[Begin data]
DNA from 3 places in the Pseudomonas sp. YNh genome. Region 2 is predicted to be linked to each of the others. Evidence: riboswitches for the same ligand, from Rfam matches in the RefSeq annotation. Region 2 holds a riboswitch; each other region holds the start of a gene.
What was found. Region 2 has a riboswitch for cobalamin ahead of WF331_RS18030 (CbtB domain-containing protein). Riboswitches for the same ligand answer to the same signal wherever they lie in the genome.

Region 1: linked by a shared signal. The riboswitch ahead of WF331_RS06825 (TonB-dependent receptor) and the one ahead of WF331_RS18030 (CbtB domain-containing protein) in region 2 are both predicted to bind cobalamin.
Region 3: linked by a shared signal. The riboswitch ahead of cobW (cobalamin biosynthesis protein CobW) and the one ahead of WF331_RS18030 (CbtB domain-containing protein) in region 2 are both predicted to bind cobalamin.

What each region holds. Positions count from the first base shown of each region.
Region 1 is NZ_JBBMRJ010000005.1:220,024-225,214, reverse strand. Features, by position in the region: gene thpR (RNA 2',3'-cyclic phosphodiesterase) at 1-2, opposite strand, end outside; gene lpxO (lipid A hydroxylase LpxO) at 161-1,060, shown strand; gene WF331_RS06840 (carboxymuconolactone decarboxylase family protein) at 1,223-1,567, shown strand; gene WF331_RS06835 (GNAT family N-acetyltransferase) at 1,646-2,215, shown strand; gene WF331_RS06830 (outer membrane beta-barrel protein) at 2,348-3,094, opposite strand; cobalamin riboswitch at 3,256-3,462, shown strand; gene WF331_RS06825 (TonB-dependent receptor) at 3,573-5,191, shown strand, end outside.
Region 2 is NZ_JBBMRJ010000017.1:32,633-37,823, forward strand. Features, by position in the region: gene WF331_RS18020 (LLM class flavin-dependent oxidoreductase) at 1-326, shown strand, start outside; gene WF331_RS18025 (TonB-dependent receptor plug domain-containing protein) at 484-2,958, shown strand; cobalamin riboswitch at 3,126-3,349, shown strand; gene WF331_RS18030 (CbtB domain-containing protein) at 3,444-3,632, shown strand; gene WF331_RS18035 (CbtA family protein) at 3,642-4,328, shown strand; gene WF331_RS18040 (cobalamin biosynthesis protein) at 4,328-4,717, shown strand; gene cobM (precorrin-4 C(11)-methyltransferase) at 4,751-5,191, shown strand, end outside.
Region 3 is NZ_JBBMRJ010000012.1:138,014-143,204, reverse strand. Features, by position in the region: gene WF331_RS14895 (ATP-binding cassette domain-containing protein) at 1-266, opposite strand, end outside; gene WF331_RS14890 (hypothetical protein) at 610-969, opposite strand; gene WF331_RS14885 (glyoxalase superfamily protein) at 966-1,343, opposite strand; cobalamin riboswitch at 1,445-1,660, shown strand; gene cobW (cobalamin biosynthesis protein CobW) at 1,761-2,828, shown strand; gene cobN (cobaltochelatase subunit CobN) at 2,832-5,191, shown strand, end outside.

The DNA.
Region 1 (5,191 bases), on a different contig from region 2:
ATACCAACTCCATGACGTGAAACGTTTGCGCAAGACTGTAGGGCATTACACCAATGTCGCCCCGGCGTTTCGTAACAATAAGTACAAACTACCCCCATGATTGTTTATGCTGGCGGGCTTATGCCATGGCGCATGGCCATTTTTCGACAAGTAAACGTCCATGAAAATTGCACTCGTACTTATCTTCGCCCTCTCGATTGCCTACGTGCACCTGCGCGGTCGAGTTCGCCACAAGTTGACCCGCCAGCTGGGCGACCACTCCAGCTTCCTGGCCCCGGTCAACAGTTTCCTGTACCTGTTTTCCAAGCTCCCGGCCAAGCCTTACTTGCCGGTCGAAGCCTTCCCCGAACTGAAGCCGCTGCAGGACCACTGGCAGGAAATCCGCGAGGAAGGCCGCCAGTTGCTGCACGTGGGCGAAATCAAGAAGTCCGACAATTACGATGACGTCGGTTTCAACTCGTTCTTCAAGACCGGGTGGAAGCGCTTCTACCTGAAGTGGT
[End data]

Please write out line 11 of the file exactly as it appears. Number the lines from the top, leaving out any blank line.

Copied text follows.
ATACCAACTCCATGACGTGAAACGTTTGCGCAAGACTGTAGGGCATTACACCAATGTCGCCCCGGCGTTTCGTAACAATAAGTACAAACTACCCCCATGATTGTTTATGCTGGCGGGCTTATGCCATGGCGCATGGCCATTTTTCGACAAGTAAACGTCCATGAAAATTGCACTCGTACTTATCTTCGCCCTCTCGATTGCCTACGTGCACCTGCGCGGTCGAGTTCGCCACAAGTTGACCCGCCAGCTGGGCGACCACTCCAGCTTCCTGGCCCCGGTCAACAGTTTCCTGTACCTGTTTTCCAAGCTCCCGGCCAAGCCTTACTTGCCGGTCGAAGCCTTCCCCGAACTGAAGCCGCTGCAGGACCACTGGCAGGAAATCCGCGAGGAAGGCCGCCAGTTGCTGCACGTGGGCGAAATCAAGAAGTCCGACAATTACGATGACGTCGGTTTCAACTCGTTCTTCAAGACCGGGTGGAAGCGCTTCTACCTGAAGTGGT